All of the panelists commented that they enjoyed my use of theological concepts in the book, something that is not very common among sociologists who study religion. Michael Emerson asked me to expand on what I meant when I wrote at the end of the introduction that, in my book, a theological imagination accompanies the sociological imagination. In the course of my fieldwork, I experienced the shortcomings of the position from where I started my inquiry. What I saw again and again in my fieldwork was: I was trying to bracket out their faith, move past it quickly, and get to what “really” mattered from the position where I started: immigrants need social services, legal papers, health care and I thought the church helped them get there. But I realized that something was wrong with the position from which I started my inquiry. Over and over again, my interviewees wanted to talk to me first about their faith in God. I came to realize that their theological imagination—their understanding of who God is and how they relate to God—profoundly influences their social struggles. So in writing Faith Makes us Live, I invite my readers to leave behind their position from which they would look into this situation and take seriously the position from which the people I interviewed began their inquiry. I realized that for the people I interviewed just the fact that someone from a very different position in the world was trying to understand their position in the world itself was a powerful healing force for all the suffering they had experience. From their position, using a theological imagination, I am also a child of God, thus I could understand their suffering and console them even though I am from a different social background. My interviewees didn’t see me as simply the product of social forces that have made me a light-skinned, highly educated Cuban-American. They saw me as another human being capable of entering not only their material world, but their symbolical world. I genuinely trying to understand their meaning, I reinforced their belief that faith can triumph over suffering and that faith can trump differences in class, race, and power. In sharing their suffering with me, we met on a level deeper than that of social class, skin color, money. We met as human persons. By entering into their world personally, I learned better what was going on at these faith communities more generally: communion with others relieves suffering. Eucharistic communion as celebrated in Catholic communities is not just about a one-on-one encounter with Jesus, it is about a community coming together to heal, fortify and build strength. Thus, the theological imagination leads us to transcendence, to the concept of the person as a gift and in relationship to others through his or her relationship to God.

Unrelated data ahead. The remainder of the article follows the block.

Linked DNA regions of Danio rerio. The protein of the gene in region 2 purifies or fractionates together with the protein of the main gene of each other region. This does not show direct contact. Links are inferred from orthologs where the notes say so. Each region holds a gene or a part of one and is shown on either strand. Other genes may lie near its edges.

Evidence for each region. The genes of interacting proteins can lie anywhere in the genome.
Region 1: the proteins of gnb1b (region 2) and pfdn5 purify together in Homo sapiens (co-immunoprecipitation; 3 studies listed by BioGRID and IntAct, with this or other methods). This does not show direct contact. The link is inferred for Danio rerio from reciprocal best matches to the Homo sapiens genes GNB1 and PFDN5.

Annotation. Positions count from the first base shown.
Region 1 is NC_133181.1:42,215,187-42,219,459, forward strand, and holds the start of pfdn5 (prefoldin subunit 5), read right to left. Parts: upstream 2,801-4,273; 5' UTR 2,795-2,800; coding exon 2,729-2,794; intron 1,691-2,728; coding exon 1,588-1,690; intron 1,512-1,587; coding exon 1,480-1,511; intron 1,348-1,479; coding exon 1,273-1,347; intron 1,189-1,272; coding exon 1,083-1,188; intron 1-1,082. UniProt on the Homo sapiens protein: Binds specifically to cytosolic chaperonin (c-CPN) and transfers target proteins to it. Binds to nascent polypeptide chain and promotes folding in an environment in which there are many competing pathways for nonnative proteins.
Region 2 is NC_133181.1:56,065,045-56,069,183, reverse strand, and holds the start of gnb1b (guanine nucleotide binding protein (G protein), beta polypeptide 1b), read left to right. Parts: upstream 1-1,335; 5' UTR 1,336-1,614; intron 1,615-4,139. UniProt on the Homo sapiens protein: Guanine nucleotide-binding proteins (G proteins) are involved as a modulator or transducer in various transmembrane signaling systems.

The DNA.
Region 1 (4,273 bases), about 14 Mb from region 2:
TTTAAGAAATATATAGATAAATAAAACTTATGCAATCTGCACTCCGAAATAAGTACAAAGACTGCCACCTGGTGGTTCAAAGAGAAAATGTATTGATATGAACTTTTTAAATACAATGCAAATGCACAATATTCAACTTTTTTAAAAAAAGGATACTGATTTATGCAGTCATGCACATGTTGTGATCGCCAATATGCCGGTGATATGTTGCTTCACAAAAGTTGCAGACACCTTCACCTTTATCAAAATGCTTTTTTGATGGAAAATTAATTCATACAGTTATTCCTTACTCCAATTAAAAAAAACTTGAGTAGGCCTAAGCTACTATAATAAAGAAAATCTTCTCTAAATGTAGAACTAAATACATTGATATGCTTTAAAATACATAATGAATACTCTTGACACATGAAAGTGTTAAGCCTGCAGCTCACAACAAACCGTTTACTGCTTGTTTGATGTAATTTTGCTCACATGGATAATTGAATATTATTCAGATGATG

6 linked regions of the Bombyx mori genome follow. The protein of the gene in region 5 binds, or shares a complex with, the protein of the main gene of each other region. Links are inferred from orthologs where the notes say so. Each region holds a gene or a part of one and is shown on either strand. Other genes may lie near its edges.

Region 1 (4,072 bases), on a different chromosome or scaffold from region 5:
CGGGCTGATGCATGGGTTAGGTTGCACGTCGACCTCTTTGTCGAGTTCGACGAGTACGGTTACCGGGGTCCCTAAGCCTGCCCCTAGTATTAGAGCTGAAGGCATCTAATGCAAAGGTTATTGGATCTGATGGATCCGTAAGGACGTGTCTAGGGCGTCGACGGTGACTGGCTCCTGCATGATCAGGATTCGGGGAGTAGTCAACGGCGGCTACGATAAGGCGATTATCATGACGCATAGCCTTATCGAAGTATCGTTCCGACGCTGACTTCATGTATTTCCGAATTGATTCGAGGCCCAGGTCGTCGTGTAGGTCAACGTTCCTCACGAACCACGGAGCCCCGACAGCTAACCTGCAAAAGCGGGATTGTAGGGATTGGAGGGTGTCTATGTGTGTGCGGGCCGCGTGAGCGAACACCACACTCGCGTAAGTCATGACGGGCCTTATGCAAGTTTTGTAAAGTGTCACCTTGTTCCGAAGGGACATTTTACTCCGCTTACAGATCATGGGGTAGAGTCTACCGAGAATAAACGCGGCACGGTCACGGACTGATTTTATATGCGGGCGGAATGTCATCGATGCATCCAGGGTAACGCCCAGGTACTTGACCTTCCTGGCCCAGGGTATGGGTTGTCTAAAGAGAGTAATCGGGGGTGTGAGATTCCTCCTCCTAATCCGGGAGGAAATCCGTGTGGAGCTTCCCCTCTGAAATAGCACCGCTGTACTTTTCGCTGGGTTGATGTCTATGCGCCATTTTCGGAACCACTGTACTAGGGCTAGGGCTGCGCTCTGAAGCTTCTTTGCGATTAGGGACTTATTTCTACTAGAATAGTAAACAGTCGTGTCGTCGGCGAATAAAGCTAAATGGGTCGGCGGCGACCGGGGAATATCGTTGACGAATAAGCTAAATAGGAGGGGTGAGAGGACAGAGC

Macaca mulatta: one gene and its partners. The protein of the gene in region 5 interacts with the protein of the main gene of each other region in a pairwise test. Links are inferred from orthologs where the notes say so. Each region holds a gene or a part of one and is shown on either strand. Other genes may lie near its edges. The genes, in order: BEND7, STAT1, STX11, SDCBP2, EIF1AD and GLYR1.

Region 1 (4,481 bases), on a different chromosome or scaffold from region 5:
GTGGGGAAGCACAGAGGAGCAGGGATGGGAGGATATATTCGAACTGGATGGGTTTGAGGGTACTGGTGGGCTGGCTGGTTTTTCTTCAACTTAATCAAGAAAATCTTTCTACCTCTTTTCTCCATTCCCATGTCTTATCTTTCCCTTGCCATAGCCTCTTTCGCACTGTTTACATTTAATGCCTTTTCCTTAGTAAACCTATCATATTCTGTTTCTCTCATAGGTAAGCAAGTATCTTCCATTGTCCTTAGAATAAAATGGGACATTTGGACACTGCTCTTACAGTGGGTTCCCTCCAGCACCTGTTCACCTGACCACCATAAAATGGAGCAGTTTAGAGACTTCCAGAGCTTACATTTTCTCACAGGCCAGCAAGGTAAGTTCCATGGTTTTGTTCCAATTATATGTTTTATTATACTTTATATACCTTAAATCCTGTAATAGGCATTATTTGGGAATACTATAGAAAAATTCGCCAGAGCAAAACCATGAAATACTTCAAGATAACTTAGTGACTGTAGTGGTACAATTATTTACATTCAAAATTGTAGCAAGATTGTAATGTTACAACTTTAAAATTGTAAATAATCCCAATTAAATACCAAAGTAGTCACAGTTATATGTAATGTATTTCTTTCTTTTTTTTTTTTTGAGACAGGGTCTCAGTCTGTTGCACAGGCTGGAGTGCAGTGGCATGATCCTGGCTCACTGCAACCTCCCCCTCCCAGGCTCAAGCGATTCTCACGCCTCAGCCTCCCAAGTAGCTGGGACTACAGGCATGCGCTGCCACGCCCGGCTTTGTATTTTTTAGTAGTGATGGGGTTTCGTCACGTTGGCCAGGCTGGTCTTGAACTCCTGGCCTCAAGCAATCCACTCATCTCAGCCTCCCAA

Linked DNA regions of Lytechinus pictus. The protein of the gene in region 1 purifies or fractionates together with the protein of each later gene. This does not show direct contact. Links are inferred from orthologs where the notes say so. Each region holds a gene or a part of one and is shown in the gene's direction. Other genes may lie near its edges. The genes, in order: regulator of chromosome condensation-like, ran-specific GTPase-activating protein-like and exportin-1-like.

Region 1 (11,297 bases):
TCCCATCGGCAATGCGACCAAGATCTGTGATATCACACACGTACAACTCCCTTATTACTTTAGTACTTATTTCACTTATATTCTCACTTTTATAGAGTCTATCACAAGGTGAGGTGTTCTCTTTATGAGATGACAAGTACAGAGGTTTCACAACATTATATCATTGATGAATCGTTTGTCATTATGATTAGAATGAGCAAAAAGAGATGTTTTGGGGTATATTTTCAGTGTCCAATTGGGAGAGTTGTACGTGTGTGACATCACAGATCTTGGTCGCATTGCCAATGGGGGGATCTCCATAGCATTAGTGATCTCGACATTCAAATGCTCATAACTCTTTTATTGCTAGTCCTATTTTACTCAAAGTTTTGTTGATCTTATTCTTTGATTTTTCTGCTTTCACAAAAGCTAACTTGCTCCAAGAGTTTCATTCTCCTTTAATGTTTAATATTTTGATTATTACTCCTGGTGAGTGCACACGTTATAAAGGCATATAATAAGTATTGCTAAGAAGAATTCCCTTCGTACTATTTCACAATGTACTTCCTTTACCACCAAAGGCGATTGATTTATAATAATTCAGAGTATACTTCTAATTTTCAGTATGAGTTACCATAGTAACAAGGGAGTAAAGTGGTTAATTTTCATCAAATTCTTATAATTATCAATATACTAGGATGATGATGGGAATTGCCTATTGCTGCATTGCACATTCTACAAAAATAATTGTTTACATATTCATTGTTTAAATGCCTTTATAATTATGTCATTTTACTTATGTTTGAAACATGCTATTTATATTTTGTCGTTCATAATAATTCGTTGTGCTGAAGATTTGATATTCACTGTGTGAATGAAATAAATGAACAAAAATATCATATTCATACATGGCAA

Princeton Theological Seminary
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